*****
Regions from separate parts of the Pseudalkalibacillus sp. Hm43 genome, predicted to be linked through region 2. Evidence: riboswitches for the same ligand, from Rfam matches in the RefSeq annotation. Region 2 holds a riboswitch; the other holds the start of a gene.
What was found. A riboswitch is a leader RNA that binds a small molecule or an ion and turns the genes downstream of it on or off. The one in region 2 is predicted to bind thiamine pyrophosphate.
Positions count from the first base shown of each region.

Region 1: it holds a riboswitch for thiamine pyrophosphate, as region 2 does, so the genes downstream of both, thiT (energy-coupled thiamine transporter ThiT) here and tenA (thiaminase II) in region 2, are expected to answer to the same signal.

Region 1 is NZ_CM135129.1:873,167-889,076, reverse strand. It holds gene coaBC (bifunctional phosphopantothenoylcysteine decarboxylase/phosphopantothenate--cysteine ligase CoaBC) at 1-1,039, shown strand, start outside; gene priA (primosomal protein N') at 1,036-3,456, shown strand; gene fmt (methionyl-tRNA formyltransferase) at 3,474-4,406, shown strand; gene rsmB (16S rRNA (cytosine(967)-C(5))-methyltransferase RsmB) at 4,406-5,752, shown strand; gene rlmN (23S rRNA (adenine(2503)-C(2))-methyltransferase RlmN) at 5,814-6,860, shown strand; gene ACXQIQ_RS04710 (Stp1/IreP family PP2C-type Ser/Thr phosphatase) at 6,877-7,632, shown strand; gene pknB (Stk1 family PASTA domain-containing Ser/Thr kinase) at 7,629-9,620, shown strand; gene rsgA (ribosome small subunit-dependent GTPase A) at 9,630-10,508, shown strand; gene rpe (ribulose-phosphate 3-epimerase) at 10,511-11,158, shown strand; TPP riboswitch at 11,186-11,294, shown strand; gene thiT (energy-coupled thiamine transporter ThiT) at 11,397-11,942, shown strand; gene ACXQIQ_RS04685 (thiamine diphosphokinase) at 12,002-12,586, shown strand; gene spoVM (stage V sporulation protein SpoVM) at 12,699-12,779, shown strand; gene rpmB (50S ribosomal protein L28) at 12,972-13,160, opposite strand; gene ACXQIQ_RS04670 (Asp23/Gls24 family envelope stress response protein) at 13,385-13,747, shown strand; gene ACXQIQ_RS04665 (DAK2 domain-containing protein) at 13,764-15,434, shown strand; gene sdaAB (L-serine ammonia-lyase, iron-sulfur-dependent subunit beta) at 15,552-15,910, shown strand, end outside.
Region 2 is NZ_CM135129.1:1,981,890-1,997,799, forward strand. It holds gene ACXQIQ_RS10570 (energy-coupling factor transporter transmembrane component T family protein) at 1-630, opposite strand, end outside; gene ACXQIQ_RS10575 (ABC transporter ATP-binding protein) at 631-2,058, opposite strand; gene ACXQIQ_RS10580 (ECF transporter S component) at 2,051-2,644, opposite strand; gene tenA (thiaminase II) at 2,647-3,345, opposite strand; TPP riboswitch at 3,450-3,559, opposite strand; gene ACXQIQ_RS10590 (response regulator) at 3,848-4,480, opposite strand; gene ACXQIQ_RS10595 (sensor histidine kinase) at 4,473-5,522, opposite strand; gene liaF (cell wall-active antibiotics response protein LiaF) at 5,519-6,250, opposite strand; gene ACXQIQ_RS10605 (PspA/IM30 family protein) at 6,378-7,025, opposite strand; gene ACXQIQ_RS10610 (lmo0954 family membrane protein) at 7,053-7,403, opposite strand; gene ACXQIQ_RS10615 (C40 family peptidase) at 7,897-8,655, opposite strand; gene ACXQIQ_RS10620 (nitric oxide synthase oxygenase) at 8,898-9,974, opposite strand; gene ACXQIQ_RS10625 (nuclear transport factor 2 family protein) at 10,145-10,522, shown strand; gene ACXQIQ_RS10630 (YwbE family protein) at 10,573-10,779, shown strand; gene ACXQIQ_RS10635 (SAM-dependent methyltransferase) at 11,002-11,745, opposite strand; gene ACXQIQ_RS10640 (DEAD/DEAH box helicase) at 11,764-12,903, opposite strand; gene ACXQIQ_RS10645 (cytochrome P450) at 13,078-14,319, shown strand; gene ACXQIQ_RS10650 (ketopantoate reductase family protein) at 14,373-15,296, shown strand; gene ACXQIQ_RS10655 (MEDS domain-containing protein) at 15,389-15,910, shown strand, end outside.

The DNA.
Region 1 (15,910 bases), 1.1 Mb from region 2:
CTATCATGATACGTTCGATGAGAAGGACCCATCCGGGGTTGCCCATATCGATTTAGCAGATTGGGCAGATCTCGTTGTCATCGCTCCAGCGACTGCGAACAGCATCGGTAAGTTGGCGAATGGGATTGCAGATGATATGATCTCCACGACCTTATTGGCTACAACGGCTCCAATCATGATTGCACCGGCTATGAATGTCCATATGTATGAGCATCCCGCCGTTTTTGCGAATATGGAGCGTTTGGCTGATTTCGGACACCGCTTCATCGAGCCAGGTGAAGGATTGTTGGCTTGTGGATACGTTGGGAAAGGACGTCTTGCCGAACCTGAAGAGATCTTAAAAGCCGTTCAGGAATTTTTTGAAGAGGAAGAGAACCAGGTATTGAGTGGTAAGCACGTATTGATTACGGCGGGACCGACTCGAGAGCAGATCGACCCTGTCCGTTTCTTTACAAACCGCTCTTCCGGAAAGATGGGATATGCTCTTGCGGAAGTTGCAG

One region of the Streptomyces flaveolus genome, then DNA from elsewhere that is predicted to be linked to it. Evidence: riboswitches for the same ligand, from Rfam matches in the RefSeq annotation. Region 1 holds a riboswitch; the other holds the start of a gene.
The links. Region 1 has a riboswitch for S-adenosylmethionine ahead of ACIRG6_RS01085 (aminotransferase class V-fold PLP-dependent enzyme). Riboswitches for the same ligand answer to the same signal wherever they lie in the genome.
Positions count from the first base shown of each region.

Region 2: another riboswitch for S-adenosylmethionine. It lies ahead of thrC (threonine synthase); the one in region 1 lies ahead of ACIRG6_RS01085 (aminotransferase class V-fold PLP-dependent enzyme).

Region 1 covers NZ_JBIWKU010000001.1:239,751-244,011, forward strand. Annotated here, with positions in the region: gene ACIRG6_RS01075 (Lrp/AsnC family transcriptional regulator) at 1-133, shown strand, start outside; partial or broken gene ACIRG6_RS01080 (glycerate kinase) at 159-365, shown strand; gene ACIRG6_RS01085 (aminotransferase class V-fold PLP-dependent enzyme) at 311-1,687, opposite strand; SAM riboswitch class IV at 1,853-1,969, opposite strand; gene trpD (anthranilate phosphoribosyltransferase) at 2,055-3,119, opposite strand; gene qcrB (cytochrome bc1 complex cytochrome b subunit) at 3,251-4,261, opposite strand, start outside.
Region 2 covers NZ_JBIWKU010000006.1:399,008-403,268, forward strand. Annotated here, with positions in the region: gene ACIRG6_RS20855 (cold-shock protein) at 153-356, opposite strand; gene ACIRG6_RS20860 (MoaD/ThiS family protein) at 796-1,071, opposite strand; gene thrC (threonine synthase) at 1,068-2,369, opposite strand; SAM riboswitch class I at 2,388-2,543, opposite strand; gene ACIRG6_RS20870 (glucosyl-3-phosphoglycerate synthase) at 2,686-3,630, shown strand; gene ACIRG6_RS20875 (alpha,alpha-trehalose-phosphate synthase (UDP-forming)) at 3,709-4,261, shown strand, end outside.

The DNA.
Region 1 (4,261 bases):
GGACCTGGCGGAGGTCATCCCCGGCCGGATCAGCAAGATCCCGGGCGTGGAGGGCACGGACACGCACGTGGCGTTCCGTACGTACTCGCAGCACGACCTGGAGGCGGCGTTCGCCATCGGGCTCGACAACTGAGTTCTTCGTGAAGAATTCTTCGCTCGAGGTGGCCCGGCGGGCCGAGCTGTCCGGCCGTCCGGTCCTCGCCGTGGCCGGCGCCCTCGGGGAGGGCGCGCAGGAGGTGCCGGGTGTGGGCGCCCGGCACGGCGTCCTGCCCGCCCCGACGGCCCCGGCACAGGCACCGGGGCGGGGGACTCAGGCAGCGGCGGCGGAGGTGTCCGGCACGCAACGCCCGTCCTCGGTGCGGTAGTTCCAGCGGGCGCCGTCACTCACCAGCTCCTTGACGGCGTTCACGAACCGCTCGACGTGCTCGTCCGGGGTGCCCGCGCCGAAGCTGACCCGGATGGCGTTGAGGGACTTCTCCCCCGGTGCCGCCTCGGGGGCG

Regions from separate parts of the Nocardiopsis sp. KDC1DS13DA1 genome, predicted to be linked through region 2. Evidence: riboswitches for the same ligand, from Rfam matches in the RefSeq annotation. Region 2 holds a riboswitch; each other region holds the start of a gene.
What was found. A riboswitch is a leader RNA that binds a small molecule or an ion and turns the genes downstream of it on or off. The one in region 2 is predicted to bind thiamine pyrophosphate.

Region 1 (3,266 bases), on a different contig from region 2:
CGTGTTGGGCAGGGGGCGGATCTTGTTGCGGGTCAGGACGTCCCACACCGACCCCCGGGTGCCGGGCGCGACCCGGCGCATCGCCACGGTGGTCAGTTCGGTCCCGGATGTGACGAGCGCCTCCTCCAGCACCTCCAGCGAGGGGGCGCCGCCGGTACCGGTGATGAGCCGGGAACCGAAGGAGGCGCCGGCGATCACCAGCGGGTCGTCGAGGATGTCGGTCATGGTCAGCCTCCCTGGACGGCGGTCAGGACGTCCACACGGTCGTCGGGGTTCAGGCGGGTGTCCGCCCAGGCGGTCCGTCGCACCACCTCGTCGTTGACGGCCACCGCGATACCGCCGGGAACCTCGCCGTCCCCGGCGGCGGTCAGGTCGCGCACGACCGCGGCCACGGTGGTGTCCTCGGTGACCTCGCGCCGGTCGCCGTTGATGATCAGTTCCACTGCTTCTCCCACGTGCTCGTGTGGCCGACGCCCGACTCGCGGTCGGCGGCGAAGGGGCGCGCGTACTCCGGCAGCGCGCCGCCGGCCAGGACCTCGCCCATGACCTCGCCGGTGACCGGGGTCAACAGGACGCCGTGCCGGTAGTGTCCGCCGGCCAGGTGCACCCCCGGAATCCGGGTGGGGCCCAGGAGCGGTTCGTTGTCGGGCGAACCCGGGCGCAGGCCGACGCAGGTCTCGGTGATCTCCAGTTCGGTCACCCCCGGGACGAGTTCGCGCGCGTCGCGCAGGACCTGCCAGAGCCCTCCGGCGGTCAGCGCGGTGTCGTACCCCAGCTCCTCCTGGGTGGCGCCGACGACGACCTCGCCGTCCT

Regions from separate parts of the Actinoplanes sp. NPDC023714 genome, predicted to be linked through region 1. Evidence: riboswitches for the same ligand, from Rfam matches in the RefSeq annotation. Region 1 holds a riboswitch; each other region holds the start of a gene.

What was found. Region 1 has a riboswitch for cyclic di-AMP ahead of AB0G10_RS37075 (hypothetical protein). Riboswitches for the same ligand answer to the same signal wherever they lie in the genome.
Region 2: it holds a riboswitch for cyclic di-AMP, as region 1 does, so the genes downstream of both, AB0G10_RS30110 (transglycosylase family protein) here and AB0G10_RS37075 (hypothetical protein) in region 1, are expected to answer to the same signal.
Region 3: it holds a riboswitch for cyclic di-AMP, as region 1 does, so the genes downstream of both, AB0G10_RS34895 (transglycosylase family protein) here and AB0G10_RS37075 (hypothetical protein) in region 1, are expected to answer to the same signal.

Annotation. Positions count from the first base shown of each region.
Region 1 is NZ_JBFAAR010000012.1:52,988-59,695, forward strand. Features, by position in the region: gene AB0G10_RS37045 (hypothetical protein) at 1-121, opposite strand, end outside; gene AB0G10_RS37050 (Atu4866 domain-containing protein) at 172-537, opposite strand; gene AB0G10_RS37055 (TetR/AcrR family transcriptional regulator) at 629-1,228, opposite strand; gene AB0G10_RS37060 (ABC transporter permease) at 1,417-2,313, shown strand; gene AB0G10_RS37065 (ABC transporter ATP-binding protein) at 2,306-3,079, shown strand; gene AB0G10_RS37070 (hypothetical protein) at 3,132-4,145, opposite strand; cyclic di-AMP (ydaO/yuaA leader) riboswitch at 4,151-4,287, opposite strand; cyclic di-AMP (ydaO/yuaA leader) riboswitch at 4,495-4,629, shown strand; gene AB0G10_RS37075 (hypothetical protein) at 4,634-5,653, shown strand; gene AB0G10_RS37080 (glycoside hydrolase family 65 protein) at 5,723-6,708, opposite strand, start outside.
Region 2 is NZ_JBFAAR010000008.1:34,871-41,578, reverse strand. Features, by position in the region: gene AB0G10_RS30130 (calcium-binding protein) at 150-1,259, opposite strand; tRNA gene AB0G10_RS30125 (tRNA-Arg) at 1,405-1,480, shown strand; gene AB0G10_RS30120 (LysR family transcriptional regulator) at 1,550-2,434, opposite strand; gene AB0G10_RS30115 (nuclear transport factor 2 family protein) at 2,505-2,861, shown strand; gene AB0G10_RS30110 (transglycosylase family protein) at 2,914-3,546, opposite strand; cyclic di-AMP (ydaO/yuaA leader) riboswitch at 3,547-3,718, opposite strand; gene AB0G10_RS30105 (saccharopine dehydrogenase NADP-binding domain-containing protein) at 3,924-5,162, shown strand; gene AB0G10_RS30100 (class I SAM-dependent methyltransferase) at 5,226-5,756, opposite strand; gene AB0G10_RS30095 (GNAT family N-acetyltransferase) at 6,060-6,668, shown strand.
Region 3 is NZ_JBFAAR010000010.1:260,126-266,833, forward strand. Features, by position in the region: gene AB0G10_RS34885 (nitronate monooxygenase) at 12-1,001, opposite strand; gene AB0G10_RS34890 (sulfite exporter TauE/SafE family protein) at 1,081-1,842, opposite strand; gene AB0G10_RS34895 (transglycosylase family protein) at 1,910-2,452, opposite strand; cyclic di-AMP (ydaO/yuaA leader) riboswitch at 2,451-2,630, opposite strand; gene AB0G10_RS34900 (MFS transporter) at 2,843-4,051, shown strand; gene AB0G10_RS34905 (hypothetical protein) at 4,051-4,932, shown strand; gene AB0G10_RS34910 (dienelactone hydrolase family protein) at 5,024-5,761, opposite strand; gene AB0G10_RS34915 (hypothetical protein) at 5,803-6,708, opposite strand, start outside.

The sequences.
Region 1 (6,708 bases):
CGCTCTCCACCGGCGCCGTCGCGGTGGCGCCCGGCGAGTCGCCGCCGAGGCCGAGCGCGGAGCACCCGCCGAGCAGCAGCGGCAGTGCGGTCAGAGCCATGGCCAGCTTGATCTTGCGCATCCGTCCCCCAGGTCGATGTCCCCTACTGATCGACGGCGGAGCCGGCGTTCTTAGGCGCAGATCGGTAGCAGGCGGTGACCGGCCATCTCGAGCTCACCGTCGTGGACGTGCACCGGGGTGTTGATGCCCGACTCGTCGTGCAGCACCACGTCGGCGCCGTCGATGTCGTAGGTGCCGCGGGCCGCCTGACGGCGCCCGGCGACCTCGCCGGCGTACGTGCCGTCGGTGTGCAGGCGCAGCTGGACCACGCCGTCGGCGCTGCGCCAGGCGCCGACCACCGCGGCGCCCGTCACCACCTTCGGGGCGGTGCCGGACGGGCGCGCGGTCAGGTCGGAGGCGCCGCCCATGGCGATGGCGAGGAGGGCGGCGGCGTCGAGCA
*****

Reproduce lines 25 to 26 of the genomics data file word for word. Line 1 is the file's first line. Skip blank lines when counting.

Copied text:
Region 2: it holds a riboswitch for cyclic di-AMP, as region 1 does, so the genes downstream of both, AB0G10_RS30110 (transglycosylase family protein) here and AB0G10_RS37075 (hypothetical protein) in region 1, are expected to answer to the same signal.
Region 3: it holds a riboswitch for cyclic di-AMP, as region 1 does, so the genes downstream of both, AB0G10_RS34895 (transglycosylase family protein) here and AB0G10_RS37075 (hypothetical protein) in region 1, are expected to answer to the same signal.